Plaintiff opposes the motion and argues that Dr. Gianoli's reliance on Plaintiff's representation of her medical history should not provide a basis for exclusion of his testimony, but rather should affect the weight assigned to that testimony and is proper material for crossexamination. (Rec. Doc. 53 at 3) (citing Amigo Broadcasting, LP v. Spanish Broadcasting System, Inc., 521 F.3d 472, 485 (5th Cir. 2008)). Further, Plaintiff notes that Dr. Gianoli reviewed the prior medical records and testified during his deposition that those records did not change his opinion as to causation. (Rec. Doc. 53 at 5-7).

2. Law and Analysis

Rule 702 of the Federal Rules of Evidence governs the admissibility of expert testimony. Rule 702 is in effect a codification of the United States Supreme Court's opinion in Daubert v. Merrel Dow Pharmaceuticals, 509 U.S. 579 (1993). In Daubert, the Supreme Court held that trial courts should serve as gatekeepers for expert testimony and should not admit such testimony without first determining that the testimony is both "reliable" and "relevant." Id. at 589.

The trial court is the gatekeeper of scientific evidence. Daubert, 509 U.S. at 596. It has a special obligation to ensure that any and all expert testimony meets these standards. Id. Accordingly, it must make a preliminary assessment of whether the reasoning or methodology underlying the testimony is scientifically valid and whether the reasoning or methodology can be properly applied to the facts in issue. Id. at 592-93. In making this assessment, the trial court need not take the expert's word for it. Joiner, 522 U.S. at 147. Instead, when expert testimony is demonstrated to be speculative and lacking in scientific validity, trial courts are encouraged to exclude it. Moore, 151 F.3d at 279.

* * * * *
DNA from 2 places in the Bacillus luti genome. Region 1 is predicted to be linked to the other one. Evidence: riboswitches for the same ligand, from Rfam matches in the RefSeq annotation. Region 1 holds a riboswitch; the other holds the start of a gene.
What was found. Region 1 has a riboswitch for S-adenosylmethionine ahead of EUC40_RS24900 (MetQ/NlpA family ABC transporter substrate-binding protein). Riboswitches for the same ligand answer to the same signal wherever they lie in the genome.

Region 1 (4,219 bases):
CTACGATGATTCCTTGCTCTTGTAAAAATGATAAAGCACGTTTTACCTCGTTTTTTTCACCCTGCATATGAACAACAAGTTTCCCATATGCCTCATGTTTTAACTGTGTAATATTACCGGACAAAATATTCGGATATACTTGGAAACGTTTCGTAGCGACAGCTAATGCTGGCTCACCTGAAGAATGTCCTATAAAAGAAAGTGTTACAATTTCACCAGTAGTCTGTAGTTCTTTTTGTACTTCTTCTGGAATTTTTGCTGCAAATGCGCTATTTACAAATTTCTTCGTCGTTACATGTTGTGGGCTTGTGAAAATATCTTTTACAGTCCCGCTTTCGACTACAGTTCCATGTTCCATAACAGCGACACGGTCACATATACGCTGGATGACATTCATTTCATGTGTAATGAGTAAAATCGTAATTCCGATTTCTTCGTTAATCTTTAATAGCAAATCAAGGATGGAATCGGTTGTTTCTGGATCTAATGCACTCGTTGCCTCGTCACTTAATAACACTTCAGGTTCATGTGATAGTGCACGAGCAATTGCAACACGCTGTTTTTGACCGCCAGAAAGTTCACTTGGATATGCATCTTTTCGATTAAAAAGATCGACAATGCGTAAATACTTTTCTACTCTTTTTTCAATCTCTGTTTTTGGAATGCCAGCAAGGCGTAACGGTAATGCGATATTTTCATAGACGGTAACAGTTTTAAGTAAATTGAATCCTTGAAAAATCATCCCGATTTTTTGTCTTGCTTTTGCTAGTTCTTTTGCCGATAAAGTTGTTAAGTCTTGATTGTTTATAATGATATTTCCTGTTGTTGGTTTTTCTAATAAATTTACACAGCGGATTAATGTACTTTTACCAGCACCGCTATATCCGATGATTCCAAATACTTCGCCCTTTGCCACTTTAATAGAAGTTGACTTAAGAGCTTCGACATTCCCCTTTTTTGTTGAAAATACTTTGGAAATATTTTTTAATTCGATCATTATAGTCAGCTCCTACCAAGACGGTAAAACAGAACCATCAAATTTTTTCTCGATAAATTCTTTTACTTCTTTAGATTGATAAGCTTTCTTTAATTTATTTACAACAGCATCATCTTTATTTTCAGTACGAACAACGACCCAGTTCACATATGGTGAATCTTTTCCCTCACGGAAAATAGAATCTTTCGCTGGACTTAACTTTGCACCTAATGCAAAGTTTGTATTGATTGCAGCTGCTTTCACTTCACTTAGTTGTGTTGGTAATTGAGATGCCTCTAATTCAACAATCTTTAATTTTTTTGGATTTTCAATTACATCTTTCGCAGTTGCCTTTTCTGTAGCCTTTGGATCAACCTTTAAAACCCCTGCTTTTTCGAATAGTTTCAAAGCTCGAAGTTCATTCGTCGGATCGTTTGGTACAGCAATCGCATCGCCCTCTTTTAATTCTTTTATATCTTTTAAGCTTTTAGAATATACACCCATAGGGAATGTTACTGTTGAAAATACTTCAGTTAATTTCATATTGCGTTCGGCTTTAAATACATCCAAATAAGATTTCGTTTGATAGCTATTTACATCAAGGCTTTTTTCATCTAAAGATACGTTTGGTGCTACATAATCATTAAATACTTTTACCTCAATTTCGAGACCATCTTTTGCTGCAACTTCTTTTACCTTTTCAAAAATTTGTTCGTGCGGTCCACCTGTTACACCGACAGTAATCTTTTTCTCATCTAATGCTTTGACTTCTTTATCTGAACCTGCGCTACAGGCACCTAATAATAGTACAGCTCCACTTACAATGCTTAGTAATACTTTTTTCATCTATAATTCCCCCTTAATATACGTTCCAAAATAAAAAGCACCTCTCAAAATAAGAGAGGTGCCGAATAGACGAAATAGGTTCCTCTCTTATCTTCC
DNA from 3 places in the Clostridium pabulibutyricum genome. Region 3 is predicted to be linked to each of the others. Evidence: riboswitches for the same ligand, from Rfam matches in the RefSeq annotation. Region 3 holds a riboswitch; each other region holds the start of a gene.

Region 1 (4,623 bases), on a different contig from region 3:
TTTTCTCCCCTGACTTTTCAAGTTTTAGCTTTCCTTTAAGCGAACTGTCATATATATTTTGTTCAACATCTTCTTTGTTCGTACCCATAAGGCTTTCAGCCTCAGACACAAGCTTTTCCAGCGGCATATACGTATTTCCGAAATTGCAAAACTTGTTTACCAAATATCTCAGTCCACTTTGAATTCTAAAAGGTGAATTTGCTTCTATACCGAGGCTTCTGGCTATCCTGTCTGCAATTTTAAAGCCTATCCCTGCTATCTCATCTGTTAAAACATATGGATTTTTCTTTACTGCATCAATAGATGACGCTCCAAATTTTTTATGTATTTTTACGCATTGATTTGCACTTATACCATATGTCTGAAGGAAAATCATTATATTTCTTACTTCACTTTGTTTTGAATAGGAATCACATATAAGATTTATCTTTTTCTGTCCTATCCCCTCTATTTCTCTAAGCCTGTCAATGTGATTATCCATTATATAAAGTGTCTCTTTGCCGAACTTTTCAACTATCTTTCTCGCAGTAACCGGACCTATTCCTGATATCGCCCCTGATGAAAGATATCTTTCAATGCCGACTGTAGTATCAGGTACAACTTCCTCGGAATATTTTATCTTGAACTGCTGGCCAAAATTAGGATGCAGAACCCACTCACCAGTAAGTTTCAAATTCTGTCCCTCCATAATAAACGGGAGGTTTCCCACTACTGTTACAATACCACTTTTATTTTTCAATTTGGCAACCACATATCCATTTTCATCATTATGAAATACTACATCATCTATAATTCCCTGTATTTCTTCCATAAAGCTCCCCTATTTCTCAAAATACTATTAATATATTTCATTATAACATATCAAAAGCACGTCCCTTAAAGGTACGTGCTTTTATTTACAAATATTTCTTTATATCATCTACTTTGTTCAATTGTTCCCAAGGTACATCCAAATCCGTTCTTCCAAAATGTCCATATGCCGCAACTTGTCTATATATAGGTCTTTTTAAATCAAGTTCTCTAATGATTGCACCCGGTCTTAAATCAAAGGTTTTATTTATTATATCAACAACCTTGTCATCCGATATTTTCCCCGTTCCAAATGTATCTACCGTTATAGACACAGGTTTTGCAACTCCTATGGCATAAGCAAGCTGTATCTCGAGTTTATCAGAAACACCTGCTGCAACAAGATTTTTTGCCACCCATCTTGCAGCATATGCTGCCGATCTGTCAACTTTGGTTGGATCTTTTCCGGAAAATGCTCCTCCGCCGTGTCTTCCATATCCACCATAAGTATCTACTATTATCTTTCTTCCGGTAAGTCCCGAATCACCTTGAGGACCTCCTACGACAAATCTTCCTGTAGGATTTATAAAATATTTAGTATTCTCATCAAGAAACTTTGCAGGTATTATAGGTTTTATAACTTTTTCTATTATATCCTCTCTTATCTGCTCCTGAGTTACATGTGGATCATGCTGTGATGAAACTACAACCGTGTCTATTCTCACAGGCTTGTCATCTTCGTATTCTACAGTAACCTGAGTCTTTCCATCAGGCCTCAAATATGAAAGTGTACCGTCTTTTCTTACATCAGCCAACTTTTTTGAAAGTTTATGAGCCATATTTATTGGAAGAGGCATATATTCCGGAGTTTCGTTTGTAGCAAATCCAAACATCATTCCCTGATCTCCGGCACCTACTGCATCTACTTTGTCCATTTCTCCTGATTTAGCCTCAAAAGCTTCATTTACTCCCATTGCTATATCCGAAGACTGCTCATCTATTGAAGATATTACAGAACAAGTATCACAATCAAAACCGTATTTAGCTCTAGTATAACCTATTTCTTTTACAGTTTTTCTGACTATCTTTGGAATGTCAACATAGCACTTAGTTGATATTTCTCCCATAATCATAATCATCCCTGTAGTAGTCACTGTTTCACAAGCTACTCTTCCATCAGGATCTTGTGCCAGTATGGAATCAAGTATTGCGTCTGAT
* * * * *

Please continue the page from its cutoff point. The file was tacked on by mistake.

In satisfying its "gatekeeper" duty, the Court will look at the qualifications of the experts and the methodology used in reaching their opinions and will not attempt to determine the accuracy of the conclusion reached by the expert. The validity or correctness of the conclusions is for the fact finder to determine.

Scientific testimony is reliable only if "the reasoning or methodology underlying the testimony is scientifically valid, " meaning that such testimony is based on recognized methodology and supported by appropriate validation based on what is known. Id. at 592-93. In Daubert, the Supreme Court set forth a non-exclusive list of factors to consider in determining the scientific reliability of expert testimony. Id. at 593-95. These factors are: (1) whether the theory has been tested; (2) whether the theory has been subject to peer review and publication; (3) the known or potential rate of error; (4) whether standards and controls exist and have been maintained with respect to the technique; and (5) the general acceptance of the methodology in the scientific community. Id. Whether some or all these factors apply in a particular case depends on the facts, the expert's particular expertise, and the subject of his testimony. Kumho Tire Co. v. Carmichael, 526 U.S. 137, 138 (1999).